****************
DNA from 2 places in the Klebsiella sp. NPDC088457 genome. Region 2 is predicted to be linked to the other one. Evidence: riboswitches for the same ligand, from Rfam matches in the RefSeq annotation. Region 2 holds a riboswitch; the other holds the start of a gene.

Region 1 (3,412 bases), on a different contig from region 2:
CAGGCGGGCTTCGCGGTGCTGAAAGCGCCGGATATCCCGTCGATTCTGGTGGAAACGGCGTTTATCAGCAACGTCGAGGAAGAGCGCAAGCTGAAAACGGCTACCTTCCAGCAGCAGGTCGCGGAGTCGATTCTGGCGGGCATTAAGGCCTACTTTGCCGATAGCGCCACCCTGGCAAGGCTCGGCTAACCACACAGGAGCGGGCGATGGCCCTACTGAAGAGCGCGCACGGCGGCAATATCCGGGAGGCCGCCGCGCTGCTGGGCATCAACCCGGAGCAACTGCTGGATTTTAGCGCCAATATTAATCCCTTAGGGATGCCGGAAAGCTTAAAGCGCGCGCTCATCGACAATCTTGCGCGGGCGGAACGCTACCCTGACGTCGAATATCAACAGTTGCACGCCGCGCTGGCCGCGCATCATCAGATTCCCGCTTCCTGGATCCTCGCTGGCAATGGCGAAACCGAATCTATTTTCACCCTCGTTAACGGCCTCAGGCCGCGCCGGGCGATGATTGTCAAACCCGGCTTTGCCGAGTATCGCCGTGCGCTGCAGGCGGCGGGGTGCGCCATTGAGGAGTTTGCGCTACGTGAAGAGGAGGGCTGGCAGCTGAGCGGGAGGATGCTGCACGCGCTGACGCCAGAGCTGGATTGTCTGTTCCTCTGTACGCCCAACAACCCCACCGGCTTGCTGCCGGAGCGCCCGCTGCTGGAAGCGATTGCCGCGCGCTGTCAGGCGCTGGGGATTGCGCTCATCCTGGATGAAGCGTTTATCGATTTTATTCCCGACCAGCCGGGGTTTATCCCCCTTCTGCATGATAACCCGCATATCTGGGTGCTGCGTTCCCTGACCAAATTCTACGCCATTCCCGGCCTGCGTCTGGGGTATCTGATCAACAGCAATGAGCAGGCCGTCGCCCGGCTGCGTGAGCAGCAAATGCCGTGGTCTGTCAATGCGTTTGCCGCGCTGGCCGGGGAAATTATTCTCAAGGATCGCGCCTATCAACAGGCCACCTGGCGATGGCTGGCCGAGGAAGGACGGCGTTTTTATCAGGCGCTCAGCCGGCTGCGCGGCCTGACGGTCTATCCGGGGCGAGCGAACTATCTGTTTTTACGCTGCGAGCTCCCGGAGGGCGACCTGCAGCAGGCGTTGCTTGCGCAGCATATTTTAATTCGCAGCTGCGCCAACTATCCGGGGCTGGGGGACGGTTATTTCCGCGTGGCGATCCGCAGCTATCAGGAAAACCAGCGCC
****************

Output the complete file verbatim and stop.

DNA from 2 places in the Klebsiella sp. NPDC088457 genome. Region 2 is predicted to be linked to the other one. Evidence: riboswitches for the same ligand, from Rfam matches in the RefSeq annotation. Region 2 holds a riboswitch; the other holds the start of a gene.

Region 1 (3,412 bases), on a different contig from region 2:
CAGGCGGGCTTCGCGGTGCTGAAAGCGCCGGATATCCCGTCGATTCTGGTGGAAACGGCGTTTATCAGCAACGTCGAGGAAGAGCGCAAGCTGAAAACGGCTACCTTCCAGCAGCAGGTCGCGGAGTCGATTCTGGCGGGCATTAAGGCCTACTTTGCCGATAGCGCCACCCTGGCAAGGCTCGGCTAACCACACAGGAGCGGGCGATGGCCCTACTGAAGAGCGCGCACGGCGGCAATATCCGGGAGGCCGCCGCGCTGCTGGGCATCAACCCGGAGCAACTGCTGGATTTTAGCGCCAATATTAATCCCTTAGGGATGCCGGAAAGCTTAAAGCGCGCGCTCATCGACAATCTTGCGCGGGCGGAACGCTACCCTGACGTCGAATATCAACAGTTGCACGCCGCGCTGGCCGCGCATCATCAGATTCCCGCTTCCTGGATCCTCGCTGGCAATGGCGAAACCGAATCTATTTTCACCCTCGTTAACGGCCTCAGGCCGCGCCGGGCGATGATTGTCAAACCCGGCTTTGCCGAGTATCGCCGTGCGCTGCAGGCGGCGGGGTGCGCCATTGAGGAGTTTGCGCTACGTGAAGAGGAGGGCTGGCAGCTGAGCGGGAGGATGCTGCACGCGCTGACGCCAGAGCTGGATTGTCTGTTCCTCTGTACGCCCAACAACCCCACCGGCTTGCTGCCGGAGCGCCCGCTGCTGGAAGCGATTGCCGCGCGCTGTCAGGCGCTGGGGATTGCGCTCATCCTGGATGAAGCGTTTATCGATTTTATTCCCGACCAGCCGGGGTTTATCCCCCTTCTGCATGATAACCCGCATATCTGGGTGCTGCGTTCCCTGACCAAATTCTACGCCATTCCCGGCCTGCGTCTGGGGTATCTGATCAACAGCAATGAGCAGGCCGTCGCCCGGCTGCGTGAGCAGCAAATGCCGTGGTCTGTCAATGCGTTTGCCGCGCTGGCCGGGGAAATTATTCTCAAGGATCGCGCCTATCAACAGGCCACCTGGCGATGGCTGGCCGAGGAAGGACGGCGTTTTTATCAGGCGCTCAGCCGGCTGCGCGGCCTGACGGTCTATCCGGGGCGAGCGAACTATCTGTTTTTACGCTGCGAGCTCCCGGAGGGCGACCTGCAGCAGGCGTTGCTTGCGCAGCATATTTTAATTCGCAGCTGCGCCAACTATCCGGGGCTGGGGGACGGTTATTTCCGCGTGGCGATCCGCAGCTATCAGGAAAACCAGCGCC